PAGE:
Pottery FAQs

Can Pottery Clay Go Bad?

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Can Pottery Clay Go Bad?

Generally speaking, pottery clay does not expire and will not go bad. However, it can become too hard and dry to work with over time or become contaminated and moldy if not stored properly. Clay bought in boxes from suppliers is usually only guaranteed for six months.

What are some signs that indicate that pottery clay has gone bad?

Signs that pottery clay has gone bad include drying out over time, inhaling or ingesting the dust of any clay or glaze materials, mold reactions to clay, taking up to 7 days to become bone dry, and lead absorption from glazes by acidic food or drink.

What are some ways to properly store pottery clay to prevent contamination and mold growth?

To properly store pottery clay and prevent contamination and mold growth, it is essential to tightly seal the bags of clay to preserve the moisture content. Clear bags can reduce the potential for mold growth compared to darker bags. Additionally, spraying water from a spray bottle can help retain hydration. It is also essential to avoid using asbestos-contaminated talc in low-fire white and raku clay bodies and to be aware of the hazards associated with ceramic art and pottery.

How often should pottery clay be checked to ensure it is still in good condition?

Pottery clay should be checked every 15 minutes to ensure it is not drying out too much and is still workable. It is essential to follow safety rules when working with clay, such as wearing welders’ goggles when looking in the kiln spy holes and testing for fumes while firing. Pottery clay does not expire, but it can dry out over time.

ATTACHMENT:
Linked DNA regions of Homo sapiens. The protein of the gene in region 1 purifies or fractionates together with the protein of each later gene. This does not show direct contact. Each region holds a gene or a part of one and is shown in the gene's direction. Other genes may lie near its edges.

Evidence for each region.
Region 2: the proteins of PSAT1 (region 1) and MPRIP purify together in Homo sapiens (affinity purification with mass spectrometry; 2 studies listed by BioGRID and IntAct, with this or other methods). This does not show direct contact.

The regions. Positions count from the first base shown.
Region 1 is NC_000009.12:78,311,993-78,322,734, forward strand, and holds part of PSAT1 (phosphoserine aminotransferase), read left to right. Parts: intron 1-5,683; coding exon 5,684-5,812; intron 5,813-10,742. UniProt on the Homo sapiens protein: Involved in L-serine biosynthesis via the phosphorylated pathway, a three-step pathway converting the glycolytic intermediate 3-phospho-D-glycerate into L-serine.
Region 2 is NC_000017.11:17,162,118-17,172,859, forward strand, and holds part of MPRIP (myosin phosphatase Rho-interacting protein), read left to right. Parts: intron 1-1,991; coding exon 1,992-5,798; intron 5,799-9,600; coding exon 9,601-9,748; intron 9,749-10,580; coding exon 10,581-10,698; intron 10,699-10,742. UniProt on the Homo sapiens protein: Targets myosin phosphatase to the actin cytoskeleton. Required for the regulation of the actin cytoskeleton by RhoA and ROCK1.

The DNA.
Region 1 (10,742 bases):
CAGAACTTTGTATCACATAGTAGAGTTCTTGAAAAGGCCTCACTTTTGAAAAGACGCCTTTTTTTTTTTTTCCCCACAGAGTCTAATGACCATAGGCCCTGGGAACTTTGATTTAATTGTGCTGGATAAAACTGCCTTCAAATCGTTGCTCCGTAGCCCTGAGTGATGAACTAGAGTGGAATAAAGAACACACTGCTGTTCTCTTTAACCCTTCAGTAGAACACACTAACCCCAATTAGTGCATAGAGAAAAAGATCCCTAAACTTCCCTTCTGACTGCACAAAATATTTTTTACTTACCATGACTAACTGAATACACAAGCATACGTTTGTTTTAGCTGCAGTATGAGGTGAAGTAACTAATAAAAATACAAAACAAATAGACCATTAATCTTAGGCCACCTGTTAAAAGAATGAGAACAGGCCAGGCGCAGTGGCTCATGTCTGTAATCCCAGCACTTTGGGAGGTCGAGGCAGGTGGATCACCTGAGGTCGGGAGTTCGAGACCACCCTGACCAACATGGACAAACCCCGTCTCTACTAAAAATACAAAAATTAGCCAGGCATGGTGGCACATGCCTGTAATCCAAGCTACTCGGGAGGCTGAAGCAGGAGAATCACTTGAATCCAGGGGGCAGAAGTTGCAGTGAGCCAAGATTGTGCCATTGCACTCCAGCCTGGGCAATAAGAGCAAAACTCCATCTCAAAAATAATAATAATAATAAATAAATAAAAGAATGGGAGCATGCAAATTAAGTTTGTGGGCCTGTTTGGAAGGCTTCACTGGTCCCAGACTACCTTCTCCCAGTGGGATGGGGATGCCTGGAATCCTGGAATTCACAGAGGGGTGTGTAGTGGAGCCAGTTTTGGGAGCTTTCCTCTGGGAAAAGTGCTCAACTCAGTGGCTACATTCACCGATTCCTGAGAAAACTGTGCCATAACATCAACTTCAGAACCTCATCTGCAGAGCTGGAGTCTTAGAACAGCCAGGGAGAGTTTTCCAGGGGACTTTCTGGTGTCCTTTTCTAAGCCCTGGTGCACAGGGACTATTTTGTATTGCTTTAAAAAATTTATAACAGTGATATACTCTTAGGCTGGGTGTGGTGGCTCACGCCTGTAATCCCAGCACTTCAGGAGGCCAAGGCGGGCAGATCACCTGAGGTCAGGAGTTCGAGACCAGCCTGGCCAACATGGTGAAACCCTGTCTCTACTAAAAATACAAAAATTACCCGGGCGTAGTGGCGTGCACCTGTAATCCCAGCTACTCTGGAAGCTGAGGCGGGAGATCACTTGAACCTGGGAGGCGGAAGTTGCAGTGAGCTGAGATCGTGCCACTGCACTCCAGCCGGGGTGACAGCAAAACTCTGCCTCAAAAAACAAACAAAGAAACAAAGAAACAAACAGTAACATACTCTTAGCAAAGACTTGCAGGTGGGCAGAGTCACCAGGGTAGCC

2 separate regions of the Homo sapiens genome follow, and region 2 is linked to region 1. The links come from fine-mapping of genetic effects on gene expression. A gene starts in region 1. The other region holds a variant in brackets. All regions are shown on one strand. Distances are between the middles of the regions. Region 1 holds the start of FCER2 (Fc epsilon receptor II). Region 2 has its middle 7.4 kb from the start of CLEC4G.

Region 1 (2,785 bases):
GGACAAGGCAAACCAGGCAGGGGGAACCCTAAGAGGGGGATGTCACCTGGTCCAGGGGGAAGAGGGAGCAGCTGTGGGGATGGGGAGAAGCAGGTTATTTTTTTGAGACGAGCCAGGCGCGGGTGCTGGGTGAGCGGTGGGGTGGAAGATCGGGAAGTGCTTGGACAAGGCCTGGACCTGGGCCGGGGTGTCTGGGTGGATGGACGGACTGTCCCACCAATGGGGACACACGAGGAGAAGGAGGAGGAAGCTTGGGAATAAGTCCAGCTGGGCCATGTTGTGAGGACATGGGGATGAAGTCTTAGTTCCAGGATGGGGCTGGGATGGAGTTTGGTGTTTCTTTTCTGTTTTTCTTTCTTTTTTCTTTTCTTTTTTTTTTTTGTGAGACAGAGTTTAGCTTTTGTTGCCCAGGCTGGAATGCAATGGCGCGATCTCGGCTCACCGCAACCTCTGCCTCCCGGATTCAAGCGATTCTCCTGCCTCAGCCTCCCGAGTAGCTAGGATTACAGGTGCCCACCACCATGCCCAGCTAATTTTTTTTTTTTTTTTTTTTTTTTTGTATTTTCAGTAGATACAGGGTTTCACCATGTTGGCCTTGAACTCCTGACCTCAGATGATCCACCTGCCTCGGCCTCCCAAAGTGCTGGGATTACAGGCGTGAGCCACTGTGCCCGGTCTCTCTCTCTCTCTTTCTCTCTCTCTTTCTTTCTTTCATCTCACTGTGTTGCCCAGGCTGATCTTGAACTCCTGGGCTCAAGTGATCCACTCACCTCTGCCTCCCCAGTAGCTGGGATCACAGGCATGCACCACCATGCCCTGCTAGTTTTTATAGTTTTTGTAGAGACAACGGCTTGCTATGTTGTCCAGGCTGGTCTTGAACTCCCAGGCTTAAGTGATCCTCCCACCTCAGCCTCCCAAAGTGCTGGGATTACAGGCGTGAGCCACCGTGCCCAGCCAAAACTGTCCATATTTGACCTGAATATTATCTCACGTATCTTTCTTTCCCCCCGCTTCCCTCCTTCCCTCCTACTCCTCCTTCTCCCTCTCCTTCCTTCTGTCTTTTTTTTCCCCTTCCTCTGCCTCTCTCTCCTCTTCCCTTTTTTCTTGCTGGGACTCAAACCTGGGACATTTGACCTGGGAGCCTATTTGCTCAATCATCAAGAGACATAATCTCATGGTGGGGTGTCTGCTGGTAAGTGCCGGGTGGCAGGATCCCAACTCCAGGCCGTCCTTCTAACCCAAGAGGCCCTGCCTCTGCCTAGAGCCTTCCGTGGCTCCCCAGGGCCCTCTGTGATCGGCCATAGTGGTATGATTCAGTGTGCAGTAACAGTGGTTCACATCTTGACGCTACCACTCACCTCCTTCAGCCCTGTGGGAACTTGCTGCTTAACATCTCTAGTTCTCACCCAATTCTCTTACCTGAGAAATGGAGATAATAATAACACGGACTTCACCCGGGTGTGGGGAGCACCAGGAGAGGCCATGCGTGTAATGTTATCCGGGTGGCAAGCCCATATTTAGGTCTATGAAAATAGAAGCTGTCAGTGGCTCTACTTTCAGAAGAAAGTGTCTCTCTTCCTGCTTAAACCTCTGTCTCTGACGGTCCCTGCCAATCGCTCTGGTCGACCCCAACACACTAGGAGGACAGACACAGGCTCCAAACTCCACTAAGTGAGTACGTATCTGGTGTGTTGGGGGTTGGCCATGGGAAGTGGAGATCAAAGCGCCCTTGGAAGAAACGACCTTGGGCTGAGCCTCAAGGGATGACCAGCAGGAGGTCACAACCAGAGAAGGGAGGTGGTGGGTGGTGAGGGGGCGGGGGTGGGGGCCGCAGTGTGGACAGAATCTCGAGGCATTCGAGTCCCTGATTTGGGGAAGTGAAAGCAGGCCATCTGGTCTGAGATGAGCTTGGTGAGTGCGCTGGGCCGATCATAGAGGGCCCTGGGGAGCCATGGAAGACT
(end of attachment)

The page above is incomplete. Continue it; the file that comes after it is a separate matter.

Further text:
Can pottery clay be rejuvenated if it has become too hard and dry to work with? If so, how?

Pottery clay can be rejuvenated if it has become too hard and dry to work with. To do so, place the clay pieces in a resealable bag and spray them with some water. Seal the bag and wait a few hours for the clay to be used. Alternatively, you can ring damp towels over the plastic-wrapped clay, add no more than 2 cups of water into a bag with the dried-out clay, and put it in a large bucket.

Are there any specific types of pottery clay that are more susceptible to going bad or becoming contaminated?

Earthenware clay is more susceptible to soluble salt problems than other types of pottery clay. Testing the clay for contaminants before use is essential, as some clays may contain asbestos or other hazardous materials. Different types of pottery clay include stoneware, ball clay, and porcelain. Contaminated clays can cause issues with the finished product, such as “crud” in the pottery.

Linda from Pottery FAQs

I'm Linda, a dedicated potter, and for over ten years, I've been shaping unique and useful pottery pieces. My journey with pottery started unexpectedly in college, when I decided to take a pottery class. It was then that I discovered my deep love for turning clay into beautiful forms. Since that pivotal moment, I've been tirelessly sharpening my skills, engaging in self-learning, and frequently attending classes and workshops under the guidance of renowned pottery masters.

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